The Key to Mother’s Day Marketing? Emotive Subject Lines
Mother’s Day is the perfect time to show appreciation for moms everywhere, whether it’s with flowers, that piece of jewelry she’s been eying or a gift that’s completely unique. However, to capture a mother’s heart, marketers must first gain the attention of gift-givers with messages that strike the right emotional cord.
To find out what personalized language matters most to consumers, Persado and YesMail examined more than 180,000 emails sent in the two weeks leading up to Mother’s Day in 2014 and 2015. The scope of the study crossed 12 industries, revealing the best and worst emotions for Mother’s Day marketing, as well as the the message elements that successfully drive open rates.
While the subject line may seem to be the simplest component of an email campaign, crafting the perfect pitch can be complicated. There are different subject line elements that can play a significant role in engagement, ranging from the offer description and positioning of the keyword or phrase (in this case, "Mother’s Day") to the type of emotional triggers a subject line can elicit.
Positioning a word or phrase that alludes to Mother’s Day at the beginning of the subject line is especially effective on mobile, with an average of 37.7 percent more opens. On mobile devices, where push notifications display fewer characters, it’s important marketers get straight to point when communicating about Mother’s Day.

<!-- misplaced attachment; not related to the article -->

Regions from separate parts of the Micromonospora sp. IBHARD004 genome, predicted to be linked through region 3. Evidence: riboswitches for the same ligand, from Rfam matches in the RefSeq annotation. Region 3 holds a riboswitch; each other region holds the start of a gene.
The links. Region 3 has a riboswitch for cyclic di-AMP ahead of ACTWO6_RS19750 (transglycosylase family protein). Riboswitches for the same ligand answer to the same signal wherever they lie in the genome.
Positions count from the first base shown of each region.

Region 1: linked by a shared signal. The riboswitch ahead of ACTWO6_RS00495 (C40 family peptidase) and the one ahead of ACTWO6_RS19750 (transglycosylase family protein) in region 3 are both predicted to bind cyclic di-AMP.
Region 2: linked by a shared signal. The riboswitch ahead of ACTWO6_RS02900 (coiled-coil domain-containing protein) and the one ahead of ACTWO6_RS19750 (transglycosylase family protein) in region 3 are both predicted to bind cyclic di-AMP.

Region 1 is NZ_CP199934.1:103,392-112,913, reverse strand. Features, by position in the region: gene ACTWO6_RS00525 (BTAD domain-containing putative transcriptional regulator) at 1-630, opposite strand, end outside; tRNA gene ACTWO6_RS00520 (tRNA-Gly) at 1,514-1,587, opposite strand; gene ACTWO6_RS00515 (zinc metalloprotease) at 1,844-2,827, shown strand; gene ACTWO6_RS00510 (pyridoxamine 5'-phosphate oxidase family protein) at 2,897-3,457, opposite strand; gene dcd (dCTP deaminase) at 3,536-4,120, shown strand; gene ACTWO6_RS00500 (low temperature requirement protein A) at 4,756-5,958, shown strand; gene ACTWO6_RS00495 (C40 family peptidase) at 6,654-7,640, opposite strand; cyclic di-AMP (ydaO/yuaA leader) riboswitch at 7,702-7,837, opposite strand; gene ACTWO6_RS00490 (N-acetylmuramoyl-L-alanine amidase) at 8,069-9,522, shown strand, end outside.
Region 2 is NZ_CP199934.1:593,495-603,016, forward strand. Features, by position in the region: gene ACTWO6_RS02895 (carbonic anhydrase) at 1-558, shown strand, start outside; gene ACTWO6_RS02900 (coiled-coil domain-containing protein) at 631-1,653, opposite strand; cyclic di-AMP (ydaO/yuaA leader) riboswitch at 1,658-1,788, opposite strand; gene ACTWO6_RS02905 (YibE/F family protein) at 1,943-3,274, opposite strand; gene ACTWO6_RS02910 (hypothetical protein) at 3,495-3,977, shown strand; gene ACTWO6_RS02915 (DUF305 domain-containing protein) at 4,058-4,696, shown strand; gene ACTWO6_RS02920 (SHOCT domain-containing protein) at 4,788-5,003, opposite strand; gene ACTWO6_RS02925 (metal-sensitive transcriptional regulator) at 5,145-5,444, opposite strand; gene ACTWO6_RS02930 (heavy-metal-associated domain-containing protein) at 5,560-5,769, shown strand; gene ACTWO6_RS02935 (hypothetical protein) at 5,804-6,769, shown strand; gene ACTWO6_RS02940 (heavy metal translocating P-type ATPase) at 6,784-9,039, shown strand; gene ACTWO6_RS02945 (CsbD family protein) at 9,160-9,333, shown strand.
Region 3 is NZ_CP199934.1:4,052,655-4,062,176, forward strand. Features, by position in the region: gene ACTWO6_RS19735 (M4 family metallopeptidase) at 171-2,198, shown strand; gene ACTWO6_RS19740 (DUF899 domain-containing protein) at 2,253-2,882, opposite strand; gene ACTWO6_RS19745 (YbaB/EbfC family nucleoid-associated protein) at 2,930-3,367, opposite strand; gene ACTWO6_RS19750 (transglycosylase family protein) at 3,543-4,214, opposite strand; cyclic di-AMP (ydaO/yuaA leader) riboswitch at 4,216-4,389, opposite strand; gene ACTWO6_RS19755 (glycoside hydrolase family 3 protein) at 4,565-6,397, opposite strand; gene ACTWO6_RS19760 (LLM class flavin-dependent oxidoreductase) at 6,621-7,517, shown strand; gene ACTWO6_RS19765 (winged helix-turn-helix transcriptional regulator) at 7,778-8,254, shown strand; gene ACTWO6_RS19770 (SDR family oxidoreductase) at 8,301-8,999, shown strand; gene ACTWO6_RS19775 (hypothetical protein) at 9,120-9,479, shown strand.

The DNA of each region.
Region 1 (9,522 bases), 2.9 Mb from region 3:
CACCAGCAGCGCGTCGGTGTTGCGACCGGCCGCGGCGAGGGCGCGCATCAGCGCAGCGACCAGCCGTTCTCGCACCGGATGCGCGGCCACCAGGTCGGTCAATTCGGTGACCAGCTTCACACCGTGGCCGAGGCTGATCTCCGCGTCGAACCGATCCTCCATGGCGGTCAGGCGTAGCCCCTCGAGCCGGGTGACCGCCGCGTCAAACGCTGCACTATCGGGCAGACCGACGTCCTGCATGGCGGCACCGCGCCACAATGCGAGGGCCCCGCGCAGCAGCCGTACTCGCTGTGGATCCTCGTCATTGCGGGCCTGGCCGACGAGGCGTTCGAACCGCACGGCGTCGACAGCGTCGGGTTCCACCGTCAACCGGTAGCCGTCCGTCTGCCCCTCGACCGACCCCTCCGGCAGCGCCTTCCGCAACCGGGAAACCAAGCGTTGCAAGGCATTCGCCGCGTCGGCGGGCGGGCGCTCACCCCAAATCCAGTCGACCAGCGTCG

In addition, emotions are a big motivator, driving 60 percent to 70 percent of consumer response. Nearly two out of three subject lines analyzed in this study included at least one emotion, and the subject lines featuring emotional language had an average open rate about 25.5 percent higher than subject lines without emotion.
Emotions in subject lines can range from encouragement and gratification to anxiety and urgency, and using the right emotion in the right context is imperative. Of course, some emotions are more powerful than others, and this varies from year to year. While “encouragement” and “curiosity” were top emotional triggers in 2014 and 2015, email subject lines with emotions like “gratification” and “anxiety” shifted in effectiveness. In 2014, “Gratification” (indicating a sale or savings) was the third most compelling emotion, while in 2015, “Anxiety” (Don’t Forget Mom!) moved up the list from a position near the bottom in 2014.
Mother’s Day is a unique holiday season, and some emotions that are typically effective in other promotions see a major dip in effectiveness. For example, the positive emotion of “Achievement,” typically successful, was one of the least effective during the 2015 Mother's Day holiday.
The findings confirm what savvy marketers already know: marketing strategy must be agile, evolving to keep up with ever-changing consumer preferences. Without data, crafting a message that truly resonates tends to be a guessing game for creative teams. A growing number of technology platforms use cognitive computing to amplify marketers’ ability to effectively engage consumers in a systemized way. In this case, “smart” or cognitive content would be able tug at a customer’s heartstrings — no matter the holiday event.
Lawrence Whittle is CRO at Persado, a cognitive content generation platform